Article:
The Slovakian health care sector is currently under transition. The main goals of the new health care reform are to introduce changes in terms of financial stabilisation of the system, to mobilise resources, to raise the efficiency of the system and to decrease the expectations of citizens. In relation to these efforts, there is an ongoing process of reconstruction of the health care network. Reducing the number of acute care beds, shortening hospital duration for acute patients and increasing the number of long-term care beds will have an impact on the size and need of nursing staff. To select the Slovakian institutions we used the Register of the Slovak Health Department and the Institute of Health Information and Statistics in Bratislava. According to the eight geographic regions and types of institutions, 93 institutions were selected. The study base almost perfectly represents the Slovakian distribution of nursing staff in 2001. Nursing staff working in hospitals comprised 83% of all participants, 13.9% and 2.2% of staff were working in old peoples¿ homes and in home care respectively. Females were on average older than their male colleagues. Of the 3,396 respondents, 5.3% of all nurses had thought about giving up nursing completely weekly or daily. Although female respondents had higher tendency to consider leaving effect size was not relevant. Younger nurses showed a higher intent to leave with maximum levels in the age group of up to 24 years. Nursing staff over 55 years of age considered leaving their profession the least. Institution type, qualification level, health and work ability and Burnout were not associated with the wish to leave the profession. Intent was higher at the beginning of their professional career. Those with less seniority in the institution had thought more about leaving the profession.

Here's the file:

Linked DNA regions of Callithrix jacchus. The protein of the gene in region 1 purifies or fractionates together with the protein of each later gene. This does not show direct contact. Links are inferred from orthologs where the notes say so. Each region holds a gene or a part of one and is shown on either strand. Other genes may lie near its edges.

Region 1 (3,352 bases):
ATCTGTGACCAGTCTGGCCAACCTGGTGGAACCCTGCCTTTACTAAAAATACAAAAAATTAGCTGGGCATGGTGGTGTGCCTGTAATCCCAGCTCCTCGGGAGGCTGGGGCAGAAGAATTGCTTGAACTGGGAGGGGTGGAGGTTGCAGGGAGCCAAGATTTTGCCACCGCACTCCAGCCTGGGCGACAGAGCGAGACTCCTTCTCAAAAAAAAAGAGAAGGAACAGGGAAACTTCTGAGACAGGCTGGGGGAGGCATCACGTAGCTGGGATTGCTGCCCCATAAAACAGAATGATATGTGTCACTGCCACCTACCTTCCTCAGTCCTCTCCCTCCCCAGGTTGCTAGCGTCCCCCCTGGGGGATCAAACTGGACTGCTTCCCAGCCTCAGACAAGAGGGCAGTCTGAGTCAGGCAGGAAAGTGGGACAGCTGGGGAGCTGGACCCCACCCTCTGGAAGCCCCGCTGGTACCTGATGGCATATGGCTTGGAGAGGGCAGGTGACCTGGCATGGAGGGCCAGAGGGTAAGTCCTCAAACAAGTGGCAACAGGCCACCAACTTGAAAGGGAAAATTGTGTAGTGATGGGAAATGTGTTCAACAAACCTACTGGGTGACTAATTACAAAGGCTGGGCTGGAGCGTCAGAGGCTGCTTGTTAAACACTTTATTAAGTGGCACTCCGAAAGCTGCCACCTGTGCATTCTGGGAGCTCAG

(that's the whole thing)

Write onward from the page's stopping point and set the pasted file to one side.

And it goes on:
In order to represent the diversity of the occupational conditions in the French territory, we selected five different regions to create a partnership for a longitudinal study. These regions are distributed in the north as well as in the south of France. In each area, a sample of the various types of institutions was chosen with the assistance of the governmental agency in charge of hospitalisation (ARH). 55 institutions were selected to provide a sample representing the diversity in proportion to each type of healthcare structure in France. This sample is representative of the repartition between private and public sector, between specialties and representative of the different occupational level of HCWs in France. The national representative sample is made of 5,376 HCWs. For the total French sample of all occupational levels, the main reasons for dissatisfaction or strong dissatisfaction are: psychological support (expressed by 66.1 % of HCWs versus 50.3 % in Europe), Staff handovers when shifts change (53.7 % vs 37.1%), Physical working conditions ( 52 % vs 44.2%), Opportunities to give patients the care they need (49.5%vs 41.3%), Pay in relation to need for income (44% vs 53%), Work prospects (37.4% vs 40%), The way abilities are used (36.4% vs 31.6%). Healthcare workers of the European sample (versus France) declared suffering from the following disorders: - Injury due to an accident 13 % (18%), - Musculoskeletal disorders 52.8 % (56.2%), - Mental disorder 18.9 % (25%), - Skin disorders 27.7% (42.8%). Over half of HCWs in Poland, Slovakia, Belgium and France declared having had no sick leave in the last 12 months. Short sick leaves, 5 days or less, are far more frequent in Great Britain, Norway, The Netherlands and Finland. But more than 16 % of HCWs had more than 15 days of sick leave in France, Finland and Germany and less than 8% in Belgium and Norway. Studies about risk factors where conducted for each of these issues. Risk factors for frequent worries about making mistakes and exposition to violence where also studied. We conclude, that substantial reduction in healthcare errors and violent event will not come until more attention is given to human solutions, such as improving teamwork and communication in healthcare teams. These multivariate analysis conducted to the conclusion that it is necessary to prevent mental and physical disorders by better working conditions. To reduce early exit it is necessary to organise better work prospects and to assure better quality of care by team building and team support. It is important to note that HCWS with serious musculoskeletal disorders cannot find another job. They stay, and have frequent sick leaves. One year after, frequent ITL is still 13.3 % among the respondent to Q12 (higher among specialised nurses 17.1%). HCWs who changed their mind, and no longer intended to leave, described better conditions : worry about making mistakes decreased; Care needed to be done less rapidly; less lifting of patients without aid. HCWs who changed their mind, for ITL described worse conditions: Satisfaction about work prospects; Pride to belong to the institution; Variety of work; Influence on work schedules; Satisfaction with handover shift; Perceived health. Work unevenly distributed so that it piles up was more frequent. HCWs who exit and answered Qex left at normal retirement age (22.2 %) and premature (13.8 %). The bigest group of those who returned this questionnaire, found new employment within health care or were studying for a higher degree in healthcare (43.3 %). However, 12.8 % started a new job outside care and 7.9 % left for other reasons, mostly child care. HCWS having exited from their institution considered that contributed strongly to their decision: Low psychological support, Inadequate personnel numbers, Time pressures, Neduced nursing conditions for patient’s care, Inadequate occupational development opportunities. These longitudinal results confirm the major influence of mental health among HCWs with ITL and the good mental health among HCWs with intent to stay. Those who changed the institution and those who do not work anymore in care do not declare having bad mental health. Most of Qex have recovered good mental health. These longitudinal results confirm also the negative influence of back pain on ITL. On the other hand, a physician diagnosis of MSD is linked with fewer changes of institution. A project has been proposed to the Health Ministry to implement targeted measures into 28 out of 61 institutions involved in the NEXT study. Four Regions Councils are also discussing a regional implementation plan and we already have an agreement with Rhône-Alps Region. Languedoc-Roussillon Region is using these results through the regional social insurance preventive fund. Assistance Publique-Hôpitaux de Paris included targeted measures resulting from NEXT in its social plan 2005-2009 and its prevention plan.